Odin says: "Happy First Contact Day!"

Easter, Vulcans, and more!

Odin says: "Happy First Contact Day!"


This turned out to be a packed week for little April with Passover, Purim, First Contact Day, and Easter all slamming into one another at warp speed - it was wonderful. My amazing wife made me a SCAVENGER HUNT for Easter, where I walked all around our home solving riddles to get my egg! She’s also responsible for the Starfleet Badge cookies that we had for First Contact Day. I’m the luckiest man.

This week was mainly focused on my MLIS work, aside from the holidays. There is a HUGE amount of busywork for these entry-level required courses, but I’m so very pleased to be getting it all out of the way. One of the classes has an incredible instructor, too, and that makes it all so much more enjoyable.

Because of some life factors, my writing went a bit slower than I’d have liked this week, but I’m hoping to catch up next week. Same goes for my article writing, though I do have two nice little pieces ready for you today!


Writer’s Corner

I have an upcoming article connected to writing (next week!), but this week I want to draw your attention to a piece that a friend read and shared with me, a short story by David Foster Wallace.

I’ve read a collection of DFWs essays before, and found him compelling enough that I want to return to more of his non-fiction work in the future. But I’d never taken the time to look at his narrative work. And damn.

However, before I send you skipping along merrily to read this little nightmare story, let me preface it with a trigger warning: it’s dark, like, really dark. Wallace actually offers his own trigger warning in the form of the title, so trust that, and avoid if you’re of a light constitituion.

The reason I’m drawing your attention to it is that many of my readers are also writers. This story is a superb little exercise in tension, conservation of detail for maximum effect, and the misdirection for emotional right-hookedness (an offical writer term you learn about in MFA programs).

This is a story I probably wouldn’t hand to students as a mandatory assignment, but would hand to those serious writers who want to learn how to best pull someone’s heart out from between their teeth and fricassee it.

It’s a reminder to me that I should read some more non-genre fiction, too. I’ve been wanting to do so for a while, but never quite getting around to it. With my time so limited, I end up conserving my energy by reading the same sort of things for entertainment that I write: I can get enjoyment and tidbits about how to create interesting science fiction at the same time. But more traditional literary writers, so obsessed with the minutia of life here and now, are really good at brining here and now into a space of deep reality within the reader. That’s something I want to be able to do better, so that’s something that I need to read more of their work to master.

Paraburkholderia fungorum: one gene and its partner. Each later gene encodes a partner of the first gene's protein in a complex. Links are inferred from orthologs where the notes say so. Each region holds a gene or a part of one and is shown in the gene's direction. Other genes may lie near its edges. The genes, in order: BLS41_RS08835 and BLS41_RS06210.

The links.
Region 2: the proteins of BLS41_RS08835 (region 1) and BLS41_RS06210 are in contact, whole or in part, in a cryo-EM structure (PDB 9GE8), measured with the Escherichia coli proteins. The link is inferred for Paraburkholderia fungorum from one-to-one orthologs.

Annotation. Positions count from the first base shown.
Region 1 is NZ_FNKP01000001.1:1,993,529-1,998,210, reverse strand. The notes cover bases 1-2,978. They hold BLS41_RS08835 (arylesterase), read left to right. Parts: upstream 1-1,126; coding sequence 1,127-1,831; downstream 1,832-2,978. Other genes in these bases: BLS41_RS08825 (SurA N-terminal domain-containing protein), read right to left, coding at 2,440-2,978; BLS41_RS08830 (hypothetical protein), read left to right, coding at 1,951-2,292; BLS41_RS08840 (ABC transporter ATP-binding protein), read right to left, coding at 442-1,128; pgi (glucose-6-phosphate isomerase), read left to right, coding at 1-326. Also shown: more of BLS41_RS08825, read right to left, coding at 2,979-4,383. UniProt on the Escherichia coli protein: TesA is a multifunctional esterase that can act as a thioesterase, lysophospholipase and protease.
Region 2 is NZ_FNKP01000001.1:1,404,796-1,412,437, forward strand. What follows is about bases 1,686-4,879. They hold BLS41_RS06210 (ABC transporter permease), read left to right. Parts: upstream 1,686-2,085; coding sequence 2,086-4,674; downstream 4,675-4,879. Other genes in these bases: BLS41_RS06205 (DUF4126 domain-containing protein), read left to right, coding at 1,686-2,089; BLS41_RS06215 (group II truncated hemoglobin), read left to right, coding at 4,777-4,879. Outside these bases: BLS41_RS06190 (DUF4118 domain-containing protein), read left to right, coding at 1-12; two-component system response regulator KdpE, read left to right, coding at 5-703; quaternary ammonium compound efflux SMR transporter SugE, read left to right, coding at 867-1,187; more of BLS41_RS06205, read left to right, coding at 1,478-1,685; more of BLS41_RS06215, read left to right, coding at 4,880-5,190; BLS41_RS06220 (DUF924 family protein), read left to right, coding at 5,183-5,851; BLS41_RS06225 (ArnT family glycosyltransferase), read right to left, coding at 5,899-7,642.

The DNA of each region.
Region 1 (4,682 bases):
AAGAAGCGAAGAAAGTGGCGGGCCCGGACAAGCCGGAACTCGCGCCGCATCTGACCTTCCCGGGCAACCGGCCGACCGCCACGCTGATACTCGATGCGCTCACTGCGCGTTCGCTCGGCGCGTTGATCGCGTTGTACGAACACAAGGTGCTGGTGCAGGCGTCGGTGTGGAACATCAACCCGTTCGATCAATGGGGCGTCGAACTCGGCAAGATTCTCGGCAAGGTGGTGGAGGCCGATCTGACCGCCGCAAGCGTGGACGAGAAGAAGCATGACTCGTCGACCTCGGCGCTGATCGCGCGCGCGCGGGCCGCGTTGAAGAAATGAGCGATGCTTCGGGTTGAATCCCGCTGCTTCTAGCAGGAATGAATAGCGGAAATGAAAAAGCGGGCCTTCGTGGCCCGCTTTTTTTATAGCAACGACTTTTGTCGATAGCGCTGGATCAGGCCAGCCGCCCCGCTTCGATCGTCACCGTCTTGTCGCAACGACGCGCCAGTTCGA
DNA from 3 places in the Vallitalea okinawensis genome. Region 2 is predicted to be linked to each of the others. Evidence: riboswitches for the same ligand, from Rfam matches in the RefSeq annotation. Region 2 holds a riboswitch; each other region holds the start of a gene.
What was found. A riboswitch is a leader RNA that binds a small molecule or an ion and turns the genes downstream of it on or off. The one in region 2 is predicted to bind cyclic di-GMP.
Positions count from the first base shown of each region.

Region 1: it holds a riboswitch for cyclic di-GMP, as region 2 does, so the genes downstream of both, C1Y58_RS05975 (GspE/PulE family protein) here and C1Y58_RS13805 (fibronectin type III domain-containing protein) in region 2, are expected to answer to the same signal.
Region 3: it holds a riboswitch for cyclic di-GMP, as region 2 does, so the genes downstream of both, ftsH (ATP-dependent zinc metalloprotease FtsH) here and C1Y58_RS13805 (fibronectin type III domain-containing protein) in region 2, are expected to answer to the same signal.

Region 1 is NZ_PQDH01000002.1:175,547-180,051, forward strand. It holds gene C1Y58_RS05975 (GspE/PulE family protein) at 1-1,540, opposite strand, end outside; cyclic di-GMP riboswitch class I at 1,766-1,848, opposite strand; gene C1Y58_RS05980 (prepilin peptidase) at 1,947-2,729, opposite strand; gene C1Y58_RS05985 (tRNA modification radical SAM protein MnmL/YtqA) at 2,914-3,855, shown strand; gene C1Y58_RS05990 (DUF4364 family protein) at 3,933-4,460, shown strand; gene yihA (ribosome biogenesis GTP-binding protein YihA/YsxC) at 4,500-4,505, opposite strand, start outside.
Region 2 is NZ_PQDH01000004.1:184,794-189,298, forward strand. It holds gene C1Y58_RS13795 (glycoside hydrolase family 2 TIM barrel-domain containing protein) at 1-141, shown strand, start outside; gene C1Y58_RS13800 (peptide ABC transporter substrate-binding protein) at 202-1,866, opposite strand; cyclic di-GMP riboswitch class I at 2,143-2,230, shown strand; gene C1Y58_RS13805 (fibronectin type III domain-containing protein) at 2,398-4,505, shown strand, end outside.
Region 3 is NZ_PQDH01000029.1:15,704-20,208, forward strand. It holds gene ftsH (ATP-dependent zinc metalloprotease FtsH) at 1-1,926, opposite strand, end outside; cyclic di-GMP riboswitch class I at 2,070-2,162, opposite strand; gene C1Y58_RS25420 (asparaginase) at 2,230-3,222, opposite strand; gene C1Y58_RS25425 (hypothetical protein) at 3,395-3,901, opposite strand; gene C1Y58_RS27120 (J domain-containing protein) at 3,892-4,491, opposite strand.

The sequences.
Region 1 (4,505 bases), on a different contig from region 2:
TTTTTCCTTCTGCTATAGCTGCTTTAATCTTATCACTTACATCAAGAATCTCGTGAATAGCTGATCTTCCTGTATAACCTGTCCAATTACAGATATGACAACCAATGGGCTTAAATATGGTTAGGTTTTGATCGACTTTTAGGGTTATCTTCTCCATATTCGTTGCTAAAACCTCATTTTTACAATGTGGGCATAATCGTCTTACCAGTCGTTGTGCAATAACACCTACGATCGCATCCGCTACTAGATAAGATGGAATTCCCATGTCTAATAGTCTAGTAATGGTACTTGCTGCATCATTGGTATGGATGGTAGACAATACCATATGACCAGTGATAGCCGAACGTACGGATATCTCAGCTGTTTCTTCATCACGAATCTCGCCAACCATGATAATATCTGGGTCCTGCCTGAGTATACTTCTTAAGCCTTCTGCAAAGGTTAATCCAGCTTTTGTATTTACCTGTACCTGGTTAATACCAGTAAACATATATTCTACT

Okay, the next couple of sections are pretty short, but should bring you back to a happy place after that story. <3

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From the World Wide Web

  • Tech advice! If you were looking for a really cool way to escape what Cory Doctorow calls the “enshittification of social media” then this neat app may be of interest to you. "From them: “Having trouble staying connected while friends scatter across multiple networks? Friend networks and social account identities aren't portable, so we feel trapped. Whosum is provided by the non-profit Positive Sum Networks Inc to fix this power imbalance and make the web human-centric again. Here are two steps to take back power. More coming soon!”

I was also pleased to see that a huge Mastodon effort to save the Texas Observer, one of the rare bastions for progressive thought in all of Texas (and much of the US) paid off! The forces of corporatocracy were trying to kill this little gem off, but thanks to a huge Mastodon campaign, it was saved! Score One for the Good Guys.

A red graphic featuring black text and an image of the March/April 2023 issue of our magazine (which depicts a young person dressed as an armed Christian nationalist). Text: This month, our readers saved us from going under. Now we need you to make sure we're here in another 68 years. #TexasNeedsAnObserver

I ran into this absolutely fabulous hit song from the MonaLisa Twins, called I Bought Myself a Politician, which is my new favorite satirical musical. If you like it, you can buy their new album, here.

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Laughter for the soul

May be an image of text

Okay, that’s all for this week! Thanks so much for reading, and I hope that you manage to go easy this week. And, if you can’t go easy, then go as easy as you can.

~Odin H.

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